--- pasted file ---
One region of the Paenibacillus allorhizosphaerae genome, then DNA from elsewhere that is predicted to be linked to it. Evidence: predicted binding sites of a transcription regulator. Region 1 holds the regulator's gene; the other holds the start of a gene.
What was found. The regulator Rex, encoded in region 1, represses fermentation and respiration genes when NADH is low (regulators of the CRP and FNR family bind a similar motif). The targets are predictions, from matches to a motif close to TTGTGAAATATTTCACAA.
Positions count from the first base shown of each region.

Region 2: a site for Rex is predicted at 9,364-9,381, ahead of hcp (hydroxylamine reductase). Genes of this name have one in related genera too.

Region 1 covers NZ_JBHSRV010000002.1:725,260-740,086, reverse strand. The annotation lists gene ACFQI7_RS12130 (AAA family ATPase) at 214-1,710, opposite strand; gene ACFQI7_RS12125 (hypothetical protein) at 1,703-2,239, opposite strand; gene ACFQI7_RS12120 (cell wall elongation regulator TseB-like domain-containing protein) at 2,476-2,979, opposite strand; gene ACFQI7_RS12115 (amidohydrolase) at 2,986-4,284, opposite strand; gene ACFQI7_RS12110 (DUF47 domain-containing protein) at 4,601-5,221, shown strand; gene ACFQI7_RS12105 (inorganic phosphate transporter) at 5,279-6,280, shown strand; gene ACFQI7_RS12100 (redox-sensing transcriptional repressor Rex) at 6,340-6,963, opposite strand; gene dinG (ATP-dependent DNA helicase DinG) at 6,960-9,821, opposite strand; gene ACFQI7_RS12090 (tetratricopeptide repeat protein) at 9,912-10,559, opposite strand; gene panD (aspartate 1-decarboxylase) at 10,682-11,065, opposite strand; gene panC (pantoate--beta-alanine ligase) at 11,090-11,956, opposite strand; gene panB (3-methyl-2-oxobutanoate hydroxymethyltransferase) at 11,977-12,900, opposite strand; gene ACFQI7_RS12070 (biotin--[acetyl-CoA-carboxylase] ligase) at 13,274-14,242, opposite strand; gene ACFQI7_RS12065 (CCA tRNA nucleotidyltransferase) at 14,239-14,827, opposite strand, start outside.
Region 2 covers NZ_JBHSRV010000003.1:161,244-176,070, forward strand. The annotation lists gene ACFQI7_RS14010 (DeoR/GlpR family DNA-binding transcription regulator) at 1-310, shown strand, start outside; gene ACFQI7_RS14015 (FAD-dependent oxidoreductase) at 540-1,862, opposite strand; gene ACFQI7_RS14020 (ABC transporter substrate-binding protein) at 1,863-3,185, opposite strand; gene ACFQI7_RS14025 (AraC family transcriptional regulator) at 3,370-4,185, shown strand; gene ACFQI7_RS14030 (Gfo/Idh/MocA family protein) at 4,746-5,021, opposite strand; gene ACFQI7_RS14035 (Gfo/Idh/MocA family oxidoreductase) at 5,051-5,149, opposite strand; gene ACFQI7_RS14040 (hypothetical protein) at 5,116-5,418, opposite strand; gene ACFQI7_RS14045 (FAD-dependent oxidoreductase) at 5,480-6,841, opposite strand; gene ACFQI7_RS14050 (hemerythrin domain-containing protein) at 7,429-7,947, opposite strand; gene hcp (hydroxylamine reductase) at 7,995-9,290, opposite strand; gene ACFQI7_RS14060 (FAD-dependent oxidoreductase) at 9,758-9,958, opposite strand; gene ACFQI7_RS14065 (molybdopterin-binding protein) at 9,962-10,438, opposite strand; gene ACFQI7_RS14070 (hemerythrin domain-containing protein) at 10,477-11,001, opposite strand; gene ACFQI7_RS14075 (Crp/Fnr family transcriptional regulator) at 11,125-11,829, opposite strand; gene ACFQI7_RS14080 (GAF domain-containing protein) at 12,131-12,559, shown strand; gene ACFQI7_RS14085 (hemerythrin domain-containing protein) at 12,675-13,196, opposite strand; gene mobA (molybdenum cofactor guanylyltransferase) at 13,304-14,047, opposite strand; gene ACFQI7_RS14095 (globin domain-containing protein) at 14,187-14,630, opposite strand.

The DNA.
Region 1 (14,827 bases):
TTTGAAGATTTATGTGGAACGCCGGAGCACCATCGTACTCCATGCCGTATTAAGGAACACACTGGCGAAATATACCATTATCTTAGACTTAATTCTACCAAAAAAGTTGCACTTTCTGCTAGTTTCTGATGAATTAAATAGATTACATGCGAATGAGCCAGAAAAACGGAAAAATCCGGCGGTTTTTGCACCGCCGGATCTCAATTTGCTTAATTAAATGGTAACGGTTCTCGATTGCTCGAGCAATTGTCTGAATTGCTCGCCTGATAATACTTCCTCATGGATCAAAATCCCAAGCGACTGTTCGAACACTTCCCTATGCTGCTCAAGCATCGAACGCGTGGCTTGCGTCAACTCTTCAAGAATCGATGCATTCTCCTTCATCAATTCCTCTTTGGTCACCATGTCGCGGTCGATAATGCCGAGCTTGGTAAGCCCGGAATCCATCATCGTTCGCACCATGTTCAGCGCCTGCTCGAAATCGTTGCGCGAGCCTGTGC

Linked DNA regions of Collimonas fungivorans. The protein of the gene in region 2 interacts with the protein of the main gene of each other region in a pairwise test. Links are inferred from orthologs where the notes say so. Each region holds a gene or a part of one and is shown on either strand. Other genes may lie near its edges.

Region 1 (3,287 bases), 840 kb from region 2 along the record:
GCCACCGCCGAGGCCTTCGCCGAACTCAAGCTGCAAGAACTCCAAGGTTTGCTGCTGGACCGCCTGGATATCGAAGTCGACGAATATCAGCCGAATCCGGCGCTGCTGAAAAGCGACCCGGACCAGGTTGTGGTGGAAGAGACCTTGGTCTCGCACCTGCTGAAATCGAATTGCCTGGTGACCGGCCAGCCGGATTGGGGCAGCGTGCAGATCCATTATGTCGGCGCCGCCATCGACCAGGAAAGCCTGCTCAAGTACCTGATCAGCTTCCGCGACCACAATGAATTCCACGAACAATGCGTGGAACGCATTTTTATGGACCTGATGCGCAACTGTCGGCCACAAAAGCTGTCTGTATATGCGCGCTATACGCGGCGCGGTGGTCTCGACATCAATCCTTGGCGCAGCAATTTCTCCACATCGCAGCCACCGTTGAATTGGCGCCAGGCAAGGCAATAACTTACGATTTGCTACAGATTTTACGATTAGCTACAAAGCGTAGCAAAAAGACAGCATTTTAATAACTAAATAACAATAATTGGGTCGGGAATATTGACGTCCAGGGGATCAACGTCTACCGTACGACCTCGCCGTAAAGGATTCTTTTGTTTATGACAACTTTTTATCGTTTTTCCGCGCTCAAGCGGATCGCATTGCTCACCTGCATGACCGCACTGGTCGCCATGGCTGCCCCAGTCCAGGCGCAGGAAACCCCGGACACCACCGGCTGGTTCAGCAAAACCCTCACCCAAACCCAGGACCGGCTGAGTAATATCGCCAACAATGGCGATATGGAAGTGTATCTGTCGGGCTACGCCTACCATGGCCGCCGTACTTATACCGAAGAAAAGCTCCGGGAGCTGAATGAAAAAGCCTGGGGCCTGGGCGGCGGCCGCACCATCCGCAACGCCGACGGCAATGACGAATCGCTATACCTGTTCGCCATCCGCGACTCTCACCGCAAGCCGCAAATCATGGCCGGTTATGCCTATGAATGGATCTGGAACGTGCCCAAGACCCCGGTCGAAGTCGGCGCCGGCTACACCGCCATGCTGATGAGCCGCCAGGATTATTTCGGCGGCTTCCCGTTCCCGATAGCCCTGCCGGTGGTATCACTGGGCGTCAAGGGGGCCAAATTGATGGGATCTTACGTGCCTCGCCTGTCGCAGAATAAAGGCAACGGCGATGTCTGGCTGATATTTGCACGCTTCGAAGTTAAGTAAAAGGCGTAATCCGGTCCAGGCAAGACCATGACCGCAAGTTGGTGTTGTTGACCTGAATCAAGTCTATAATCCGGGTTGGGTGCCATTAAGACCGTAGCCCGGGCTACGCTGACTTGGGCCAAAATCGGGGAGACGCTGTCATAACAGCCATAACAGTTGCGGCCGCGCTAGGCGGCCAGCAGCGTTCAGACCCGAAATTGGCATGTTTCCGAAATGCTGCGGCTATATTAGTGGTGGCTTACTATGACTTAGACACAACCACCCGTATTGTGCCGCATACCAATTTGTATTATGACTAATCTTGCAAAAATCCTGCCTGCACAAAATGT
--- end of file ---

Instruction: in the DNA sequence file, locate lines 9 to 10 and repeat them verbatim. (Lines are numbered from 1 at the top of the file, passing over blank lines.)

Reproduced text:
TTTGAAGATTTATGTGGAACGCCGGAGCACCATCGTACTCCATGCCGTATTAAGGAACACACTGGCGAAATATACCATTATCTTAGACTTAATTCTACCAAAAAAGTTGCACTTTCTGCTAGTTTCTGATGAATTAAATAGATTACATGCGAATGAGCCAGAAAAACGGAAAAATCCGGCGGTTTTTGCACCGCCGGATCTCAATTTGCTTAATTAAATGGTAACGGTTCTCGATTGCTCGAGCAATTGTCTGAATTGCTCGCCTGATAATACTTCCTCATGGATCAAAATCCCAAGCGACTGTTCGAACACTTCCCTATGCTGCTCAAGCATCGAACGCGTGGCTTGCGTCAACTCTTCAAGAATCGATGCATTCTCCTTCATCAATTCCTCTTTGGTCACCATGTCGCGGTCGATAATGCCGAGCTTGGTAAGCCCGGAATCCATCATCGTTCGCACCATGTTCAGCGCCTGCTCGAAATCGTTGCGCGAGCCTGTGC

Linked DNA regions of Collimonas fungivorans. The protein of the gene in region 2 interacts with the protein of the main gene of each other region in a pairwise test. Links are inferred from orthologs where the notes say so. Each region holds a gene or a part of one and is shown on either strand. Other genes may lie near its edges.